“Monsters aren’t real, right?”
— Ella, FRINGE
Tuesday night means horror on a nearly unprecedented scale. And then, after AMERICAN IDOL is over, I can relax with a nice, comforting monster on FRINGE. This old-fashioned “bug hunt” was one of the more overt X-FILES homages, with our friendly feds called in to investigate a “monster of the week” that turns out to be…a monster. The creature (freed by animal-rights activists from a research lab) was described as having the body of a lion, claws of an eagle, fangs of a viper, skin of a rhinoceros and tail of a rattlesnake, but of course, budget constraints meant the monster was only revealed at the very end. Mostly we just saw the menacing tail rattle. And while the reveal proved to be even briefer than I’d hoped, it looked pretty good. For a dead griffin. Once again, Walter suspected that his old research was the springboard for this threat, but I enjoyed seeing his newly matured reactions. Earlier in the season he was so divorced from society (and reality) that he paid no mind to the repercussions of his research. However, this week he was shown to have some recognizably human emotions and appropriate responses. Not everything he said was about food and using the facilities (although those themes continued — and will you ever look at an omelet the same way again?); he seemed genuinely anguished. Before he could bring himself to confess his guilt, he warned Olivia to be careful. Walter learned a lesson about consequences: He’s never thought of them before, and while he doesn’t think he can start now, at least he knows that about himself. I like seeing that growth in the character. It makes the mad scientist more relatable. Then again, he also drank a bottle of poison to kill the monster just in case he got eaten in one-on-one combat. Speaking of which, what’s up with “Walter, the action hero”?! The scientist with the blazing 50-caliber incendiary rounds! Walter was motivated to self-sacrifice when the creature attacked Charlie, but this gave us the opportunity for a glimpse at Charlie’s personal life. Turns out he has a wife, and when he lay dying, he called her and told her he loves her (giving Kirk Acevedo a chance to do some subtle acting). Olivia could barely hide being non-plussed when Peter called her place looking for Rachel, who in turn got all flirty on the phone. Liv definitely is feeling some rivalry with her sister. In the end, Olivia was bothered by the howling wind (which sounds a little like the monster), so she slept with the light on. Because monsters really do exist.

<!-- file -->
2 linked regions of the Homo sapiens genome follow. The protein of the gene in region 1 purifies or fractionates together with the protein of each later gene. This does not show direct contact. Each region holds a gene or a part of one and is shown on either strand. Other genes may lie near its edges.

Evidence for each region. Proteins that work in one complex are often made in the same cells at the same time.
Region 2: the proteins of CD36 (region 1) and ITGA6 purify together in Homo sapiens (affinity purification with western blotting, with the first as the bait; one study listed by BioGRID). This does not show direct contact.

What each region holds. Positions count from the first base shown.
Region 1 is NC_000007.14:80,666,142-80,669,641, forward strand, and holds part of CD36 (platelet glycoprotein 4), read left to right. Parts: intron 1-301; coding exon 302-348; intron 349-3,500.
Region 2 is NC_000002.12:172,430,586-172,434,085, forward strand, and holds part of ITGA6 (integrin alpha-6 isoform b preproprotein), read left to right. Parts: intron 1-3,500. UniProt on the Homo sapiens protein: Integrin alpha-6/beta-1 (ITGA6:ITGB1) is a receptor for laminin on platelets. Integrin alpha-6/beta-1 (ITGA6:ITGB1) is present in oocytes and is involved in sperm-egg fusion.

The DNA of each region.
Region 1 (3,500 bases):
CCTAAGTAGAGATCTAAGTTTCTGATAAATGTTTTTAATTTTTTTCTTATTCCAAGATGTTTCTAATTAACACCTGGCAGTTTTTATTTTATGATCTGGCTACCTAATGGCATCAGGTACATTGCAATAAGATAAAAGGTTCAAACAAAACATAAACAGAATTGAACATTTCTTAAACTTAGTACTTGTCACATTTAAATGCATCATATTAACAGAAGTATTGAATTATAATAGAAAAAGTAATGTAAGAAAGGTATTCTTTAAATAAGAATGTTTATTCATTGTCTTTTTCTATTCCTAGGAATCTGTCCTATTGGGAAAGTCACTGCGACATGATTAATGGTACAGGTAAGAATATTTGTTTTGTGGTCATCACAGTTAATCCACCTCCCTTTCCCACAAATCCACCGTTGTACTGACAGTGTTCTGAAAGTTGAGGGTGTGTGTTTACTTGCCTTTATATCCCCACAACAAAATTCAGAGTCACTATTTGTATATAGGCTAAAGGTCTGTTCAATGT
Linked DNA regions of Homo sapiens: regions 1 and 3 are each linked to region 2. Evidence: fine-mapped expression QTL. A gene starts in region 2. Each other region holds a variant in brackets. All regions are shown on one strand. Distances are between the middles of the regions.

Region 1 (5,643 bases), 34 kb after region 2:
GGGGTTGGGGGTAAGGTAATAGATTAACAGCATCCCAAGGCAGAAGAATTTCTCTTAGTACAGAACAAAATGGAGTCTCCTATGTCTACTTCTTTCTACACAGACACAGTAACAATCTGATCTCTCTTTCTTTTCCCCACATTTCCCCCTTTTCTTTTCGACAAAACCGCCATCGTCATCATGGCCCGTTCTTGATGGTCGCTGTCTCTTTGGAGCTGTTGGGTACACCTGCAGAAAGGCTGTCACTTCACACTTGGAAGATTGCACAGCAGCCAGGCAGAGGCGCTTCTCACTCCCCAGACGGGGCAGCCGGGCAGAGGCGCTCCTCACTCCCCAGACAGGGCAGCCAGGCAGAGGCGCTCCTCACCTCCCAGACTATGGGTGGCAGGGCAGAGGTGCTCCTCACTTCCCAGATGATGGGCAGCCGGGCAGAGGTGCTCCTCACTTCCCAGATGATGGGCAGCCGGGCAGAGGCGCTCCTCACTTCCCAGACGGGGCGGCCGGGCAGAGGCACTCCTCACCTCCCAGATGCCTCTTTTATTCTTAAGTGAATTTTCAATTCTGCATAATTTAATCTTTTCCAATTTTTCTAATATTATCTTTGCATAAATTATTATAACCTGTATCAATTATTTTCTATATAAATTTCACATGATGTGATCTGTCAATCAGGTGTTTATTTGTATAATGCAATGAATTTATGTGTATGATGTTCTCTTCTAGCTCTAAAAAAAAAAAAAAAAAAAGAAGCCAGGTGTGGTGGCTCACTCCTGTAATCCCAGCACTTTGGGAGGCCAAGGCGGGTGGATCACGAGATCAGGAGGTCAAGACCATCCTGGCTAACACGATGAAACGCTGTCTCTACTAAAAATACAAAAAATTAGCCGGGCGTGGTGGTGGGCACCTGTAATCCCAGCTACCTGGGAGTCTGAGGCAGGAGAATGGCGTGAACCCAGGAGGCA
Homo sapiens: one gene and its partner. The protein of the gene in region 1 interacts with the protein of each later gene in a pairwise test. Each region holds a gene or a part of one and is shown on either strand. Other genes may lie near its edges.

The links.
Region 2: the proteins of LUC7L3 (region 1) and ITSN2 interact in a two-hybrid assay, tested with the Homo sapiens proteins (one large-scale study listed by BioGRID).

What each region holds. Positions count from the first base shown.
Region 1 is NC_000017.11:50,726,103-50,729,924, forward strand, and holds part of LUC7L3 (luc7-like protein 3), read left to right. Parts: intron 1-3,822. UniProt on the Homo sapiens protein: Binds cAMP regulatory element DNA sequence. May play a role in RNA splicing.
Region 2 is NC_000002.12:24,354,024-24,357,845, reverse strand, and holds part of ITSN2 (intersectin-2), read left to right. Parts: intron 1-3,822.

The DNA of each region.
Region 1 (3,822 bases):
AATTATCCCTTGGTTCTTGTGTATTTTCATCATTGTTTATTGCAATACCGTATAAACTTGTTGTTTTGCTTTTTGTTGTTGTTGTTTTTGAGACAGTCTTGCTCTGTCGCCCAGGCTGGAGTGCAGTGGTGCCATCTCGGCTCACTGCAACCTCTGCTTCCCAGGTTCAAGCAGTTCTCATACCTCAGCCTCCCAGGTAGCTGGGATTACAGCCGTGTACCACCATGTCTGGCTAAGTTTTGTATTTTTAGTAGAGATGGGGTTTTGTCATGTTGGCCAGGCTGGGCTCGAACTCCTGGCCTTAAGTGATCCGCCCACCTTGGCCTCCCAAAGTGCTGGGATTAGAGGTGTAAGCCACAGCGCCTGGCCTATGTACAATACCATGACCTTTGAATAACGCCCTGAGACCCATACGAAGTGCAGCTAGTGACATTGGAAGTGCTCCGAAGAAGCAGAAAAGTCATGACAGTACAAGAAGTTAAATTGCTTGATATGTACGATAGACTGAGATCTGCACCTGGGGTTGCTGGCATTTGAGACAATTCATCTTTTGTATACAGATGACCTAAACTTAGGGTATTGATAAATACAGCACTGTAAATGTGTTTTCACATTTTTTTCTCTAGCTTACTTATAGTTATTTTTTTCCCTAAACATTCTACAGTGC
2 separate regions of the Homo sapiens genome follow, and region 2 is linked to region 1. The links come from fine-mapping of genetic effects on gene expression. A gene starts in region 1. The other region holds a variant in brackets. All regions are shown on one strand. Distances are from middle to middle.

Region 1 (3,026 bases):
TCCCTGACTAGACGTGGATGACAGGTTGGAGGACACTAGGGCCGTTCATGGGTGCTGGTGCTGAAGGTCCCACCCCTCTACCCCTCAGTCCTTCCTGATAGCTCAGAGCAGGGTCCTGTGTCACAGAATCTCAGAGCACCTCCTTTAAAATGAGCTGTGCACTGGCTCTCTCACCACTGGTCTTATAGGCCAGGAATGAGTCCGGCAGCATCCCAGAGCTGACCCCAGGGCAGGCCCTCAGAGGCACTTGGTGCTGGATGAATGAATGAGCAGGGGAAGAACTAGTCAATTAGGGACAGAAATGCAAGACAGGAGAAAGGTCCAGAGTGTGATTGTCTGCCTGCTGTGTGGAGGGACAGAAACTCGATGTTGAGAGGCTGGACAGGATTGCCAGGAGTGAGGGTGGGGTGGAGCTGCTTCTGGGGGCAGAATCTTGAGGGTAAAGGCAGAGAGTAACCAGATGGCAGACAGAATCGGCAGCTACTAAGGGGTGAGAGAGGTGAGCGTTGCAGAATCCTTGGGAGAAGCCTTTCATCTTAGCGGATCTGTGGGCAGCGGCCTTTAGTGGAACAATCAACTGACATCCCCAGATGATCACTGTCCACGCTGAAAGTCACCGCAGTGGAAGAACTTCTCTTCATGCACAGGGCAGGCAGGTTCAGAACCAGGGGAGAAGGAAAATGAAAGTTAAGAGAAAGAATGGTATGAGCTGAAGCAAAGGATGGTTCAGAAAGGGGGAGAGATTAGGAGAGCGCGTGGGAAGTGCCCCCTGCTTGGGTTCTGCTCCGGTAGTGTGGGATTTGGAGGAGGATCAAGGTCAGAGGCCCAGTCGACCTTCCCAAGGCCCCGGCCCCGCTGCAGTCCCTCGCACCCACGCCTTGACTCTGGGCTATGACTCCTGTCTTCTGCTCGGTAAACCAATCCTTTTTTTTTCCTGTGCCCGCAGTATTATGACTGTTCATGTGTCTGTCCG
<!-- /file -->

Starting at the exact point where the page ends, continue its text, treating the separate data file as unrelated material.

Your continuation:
RESCUE ME was capped by a great special-effects moment, when a propane bottle exploded under a car, shattering plate-glass windows and throwing Tommy for a loop. Just seconds earlier the off-duty fireman dragged the driver from the out-of-control car that ran over the tank. That heroism was the capper on an episode that saw Tommy continue to lash out at those closest to him. He visited ex-wife Janet again, and awkwardly discovered that Dwight uses a wheelchair — but that didn’t slow down Tommy. He laced into Dwight with a very un-PC rant. Then he went to the new bar Sean, Mike and Franco were opening, and laid into the boys searing personalized insults. The firehouse crew met Genevieve (Karina Lombard), the French journalist writing a book on 9/11, and the show didn’t back away from controversy when Franco told her that he believes 9/11 was an “inside job” pulled off by neoconservatives. Lou told an emotional story about how even fragments of body parts retrieved from Ground Zero were treated with honor. He tearfully confessed about using up all his emotions in those days, leaving him nothing left to feel. Tommy was cynical about Genevieve’s motives for doing a “comprehensive” book — how can it help those left behind? Fans of this series know how deeply the tragedy of Sept. 11, 2001 has affected these characters, so expect the horror to be revisited for the rest of the season.